Wednesday, November 22, 2017

Agenda Clutter


I picked up a new term today—agenda clutter!

Ralph Enlow, president of the Association for Biblical Higher Education, used that descriptive malady in the Lessons From the Nonprofit Boardroom Blog—which launched today. He writes: 

“…I find that the fatal combination of passivity and agenda clutter conspires to crowd out efforts to walk the talk of continuous board development.”

Enlow is one of 40 guest bloggers (40 Blogs. 40 Wednesdays.) for the new book, Lessons From the Nonprofit Boardroom, by Dan Busby and yours truly. Visit the blog here. Visit the book’s webpage here.

Enlow did not define agenda clutter—because we all know it when we see it, right? It looks like this:
   • Too many agenda items in too little time.
   • Too many staff members reporting on too many topics that have already been reported on in too many emails.
   • No prioritization of topics. Equal time allocated to A, B, and C priorities.
   • No “heavy lifting” on one key topic that engages the board—prayerfully and strategically. (See Lesson 36 in our new book, “Decrease Staff Reporting and Increase Heavy Lifting.”)
   • No time limits for agenda items.
   • No “meeting before the meeting” consultation between the CEO and the board chair. (See Lesson 5: “Before the Board Meeting: Collaborate, then wisely build the board meeting agenda.”)
   • No coaching of report givers—board, staff and consultants. (See the book recommended in Lesson 36, 15 Minutes Including Q&A: A Plan to Save the World From Lousy Presentations, by Joey Asher.)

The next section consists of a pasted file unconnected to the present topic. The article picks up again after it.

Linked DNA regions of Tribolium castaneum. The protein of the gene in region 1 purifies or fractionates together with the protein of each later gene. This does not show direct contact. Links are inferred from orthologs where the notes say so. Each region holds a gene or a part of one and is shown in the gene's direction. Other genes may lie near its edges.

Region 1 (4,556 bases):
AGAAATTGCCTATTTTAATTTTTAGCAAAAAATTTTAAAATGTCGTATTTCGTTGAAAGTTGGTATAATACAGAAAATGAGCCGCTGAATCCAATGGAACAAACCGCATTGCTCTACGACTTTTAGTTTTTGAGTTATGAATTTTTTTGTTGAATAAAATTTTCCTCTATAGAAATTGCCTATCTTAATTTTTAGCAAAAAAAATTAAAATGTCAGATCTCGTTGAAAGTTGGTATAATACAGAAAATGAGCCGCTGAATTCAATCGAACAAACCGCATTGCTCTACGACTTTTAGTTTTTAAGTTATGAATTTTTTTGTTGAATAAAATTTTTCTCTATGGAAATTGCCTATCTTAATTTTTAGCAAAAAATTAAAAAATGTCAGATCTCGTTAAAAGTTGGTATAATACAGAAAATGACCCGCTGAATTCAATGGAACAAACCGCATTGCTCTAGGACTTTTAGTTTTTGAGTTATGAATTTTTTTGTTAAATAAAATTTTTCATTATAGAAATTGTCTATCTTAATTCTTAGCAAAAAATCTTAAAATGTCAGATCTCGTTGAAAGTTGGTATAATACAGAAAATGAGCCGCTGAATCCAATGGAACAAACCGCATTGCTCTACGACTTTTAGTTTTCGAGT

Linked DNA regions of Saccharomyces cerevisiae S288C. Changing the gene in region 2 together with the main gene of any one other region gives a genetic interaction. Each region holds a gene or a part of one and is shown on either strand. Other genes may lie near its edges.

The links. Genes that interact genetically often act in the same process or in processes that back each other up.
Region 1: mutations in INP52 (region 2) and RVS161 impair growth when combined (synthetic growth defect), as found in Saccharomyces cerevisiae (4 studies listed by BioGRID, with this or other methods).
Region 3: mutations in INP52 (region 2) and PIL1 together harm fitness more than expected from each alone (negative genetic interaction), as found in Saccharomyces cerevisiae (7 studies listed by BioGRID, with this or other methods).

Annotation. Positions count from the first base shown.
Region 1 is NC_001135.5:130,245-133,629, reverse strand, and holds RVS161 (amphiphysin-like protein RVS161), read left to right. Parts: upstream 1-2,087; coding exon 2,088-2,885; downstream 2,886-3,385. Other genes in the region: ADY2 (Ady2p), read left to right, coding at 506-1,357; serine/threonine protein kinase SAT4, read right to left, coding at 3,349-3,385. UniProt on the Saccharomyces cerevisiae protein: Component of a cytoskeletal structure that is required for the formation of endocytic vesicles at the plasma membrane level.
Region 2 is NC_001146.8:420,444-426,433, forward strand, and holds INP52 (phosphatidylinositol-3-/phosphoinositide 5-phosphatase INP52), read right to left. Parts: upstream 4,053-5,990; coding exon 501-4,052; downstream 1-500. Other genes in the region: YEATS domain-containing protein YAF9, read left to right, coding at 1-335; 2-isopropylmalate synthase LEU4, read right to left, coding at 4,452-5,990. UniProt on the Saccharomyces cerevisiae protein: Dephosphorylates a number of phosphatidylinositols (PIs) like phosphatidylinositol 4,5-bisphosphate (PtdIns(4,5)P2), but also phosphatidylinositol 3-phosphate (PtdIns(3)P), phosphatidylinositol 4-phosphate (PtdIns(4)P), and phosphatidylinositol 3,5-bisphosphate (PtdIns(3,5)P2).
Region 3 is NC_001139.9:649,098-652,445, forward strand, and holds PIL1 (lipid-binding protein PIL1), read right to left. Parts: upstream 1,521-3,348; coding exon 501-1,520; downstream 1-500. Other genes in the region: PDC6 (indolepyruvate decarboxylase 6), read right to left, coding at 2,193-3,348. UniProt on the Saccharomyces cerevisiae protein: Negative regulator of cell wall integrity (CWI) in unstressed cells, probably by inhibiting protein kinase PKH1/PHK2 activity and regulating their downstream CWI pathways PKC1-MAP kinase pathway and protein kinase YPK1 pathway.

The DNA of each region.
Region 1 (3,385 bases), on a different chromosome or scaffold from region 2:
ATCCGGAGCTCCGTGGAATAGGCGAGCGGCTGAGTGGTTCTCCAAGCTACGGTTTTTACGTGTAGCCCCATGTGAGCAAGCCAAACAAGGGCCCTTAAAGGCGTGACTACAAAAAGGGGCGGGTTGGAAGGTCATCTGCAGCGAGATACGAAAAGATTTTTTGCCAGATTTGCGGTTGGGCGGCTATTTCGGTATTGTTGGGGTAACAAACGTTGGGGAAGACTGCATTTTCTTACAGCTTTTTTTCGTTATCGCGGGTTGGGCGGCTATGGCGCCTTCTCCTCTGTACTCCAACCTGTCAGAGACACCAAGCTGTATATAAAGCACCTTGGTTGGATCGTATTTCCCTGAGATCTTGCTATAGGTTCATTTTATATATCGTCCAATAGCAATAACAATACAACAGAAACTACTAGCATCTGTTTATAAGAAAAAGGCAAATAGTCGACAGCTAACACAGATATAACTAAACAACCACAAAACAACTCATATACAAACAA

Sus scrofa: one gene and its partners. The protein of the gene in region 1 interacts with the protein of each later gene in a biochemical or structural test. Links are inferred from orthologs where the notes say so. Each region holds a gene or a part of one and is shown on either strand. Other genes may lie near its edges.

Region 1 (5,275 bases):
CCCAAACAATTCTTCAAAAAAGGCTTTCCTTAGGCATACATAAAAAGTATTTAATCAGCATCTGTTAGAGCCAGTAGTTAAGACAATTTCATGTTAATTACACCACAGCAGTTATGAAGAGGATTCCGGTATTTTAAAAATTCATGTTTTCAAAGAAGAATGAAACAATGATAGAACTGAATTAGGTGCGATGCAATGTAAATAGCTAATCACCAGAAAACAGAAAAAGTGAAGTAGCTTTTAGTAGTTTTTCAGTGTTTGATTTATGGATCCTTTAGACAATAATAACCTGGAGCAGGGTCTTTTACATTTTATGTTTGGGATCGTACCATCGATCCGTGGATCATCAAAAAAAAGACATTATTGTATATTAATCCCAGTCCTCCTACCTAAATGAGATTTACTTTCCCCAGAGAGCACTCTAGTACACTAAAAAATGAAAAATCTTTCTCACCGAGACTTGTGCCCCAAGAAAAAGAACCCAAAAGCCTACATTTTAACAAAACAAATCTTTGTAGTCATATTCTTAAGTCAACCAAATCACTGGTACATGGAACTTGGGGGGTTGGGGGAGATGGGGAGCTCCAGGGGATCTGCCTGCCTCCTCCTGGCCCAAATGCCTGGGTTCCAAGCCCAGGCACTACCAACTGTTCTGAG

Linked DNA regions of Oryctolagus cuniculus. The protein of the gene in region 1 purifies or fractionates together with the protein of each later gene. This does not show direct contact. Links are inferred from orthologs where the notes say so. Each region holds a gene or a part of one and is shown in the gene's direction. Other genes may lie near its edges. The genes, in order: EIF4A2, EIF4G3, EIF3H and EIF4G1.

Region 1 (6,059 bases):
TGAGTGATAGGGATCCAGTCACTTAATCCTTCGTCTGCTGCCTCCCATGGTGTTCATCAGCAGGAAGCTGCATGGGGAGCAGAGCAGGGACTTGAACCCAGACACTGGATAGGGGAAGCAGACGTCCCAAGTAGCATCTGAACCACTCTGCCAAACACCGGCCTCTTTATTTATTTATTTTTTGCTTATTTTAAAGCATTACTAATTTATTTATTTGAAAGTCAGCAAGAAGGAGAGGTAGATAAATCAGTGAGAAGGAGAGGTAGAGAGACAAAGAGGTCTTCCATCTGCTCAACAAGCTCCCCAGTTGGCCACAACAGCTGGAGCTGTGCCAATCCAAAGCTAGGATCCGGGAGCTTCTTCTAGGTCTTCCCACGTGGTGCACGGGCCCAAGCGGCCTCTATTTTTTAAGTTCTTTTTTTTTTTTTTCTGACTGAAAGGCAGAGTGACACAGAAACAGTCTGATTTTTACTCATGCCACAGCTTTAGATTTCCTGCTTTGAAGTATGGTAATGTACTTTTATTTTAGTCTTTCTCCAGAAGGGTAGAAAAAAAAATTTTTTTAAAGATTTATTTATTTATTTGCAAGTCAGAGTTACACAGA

Those are the first seven that popped into my mind, and like you, I can name more encumbrances that contribute to agenda clutter. 

But perhaps there is a deeper issue at play:
The same old/same old agenda template:
it’s faster to replicate last quarter’s agenda than to take time for prayer and allow the Holy Spirit to breathe new insights into this board gathering
on what-should-be holy ground.

In Bill Hybels’ book, Simplify: Ten Practices to Unclutter Your Soul, he notes: “When we eradicate clutter from our lives, we create a vacuum that aches to be filled.” What might happen in your boardroom when you eliminate clutter?

BOARDROOM ASSIGNMENT: Invite an outside observer, or a board coach, to observe your next board meeting—and assess the level of agenda clutter. Ask: do our boardroom deliberations and decision-making/discernment practices align with our mission and the most effective stewardship of God’s work here?

Order: Lessons From the Nonprofit Boardroom, by Dan Busby and John Pearson (Download a sample chapter here.)

Read the Blog: Lessons From the Nonprofit Boardroom Blog

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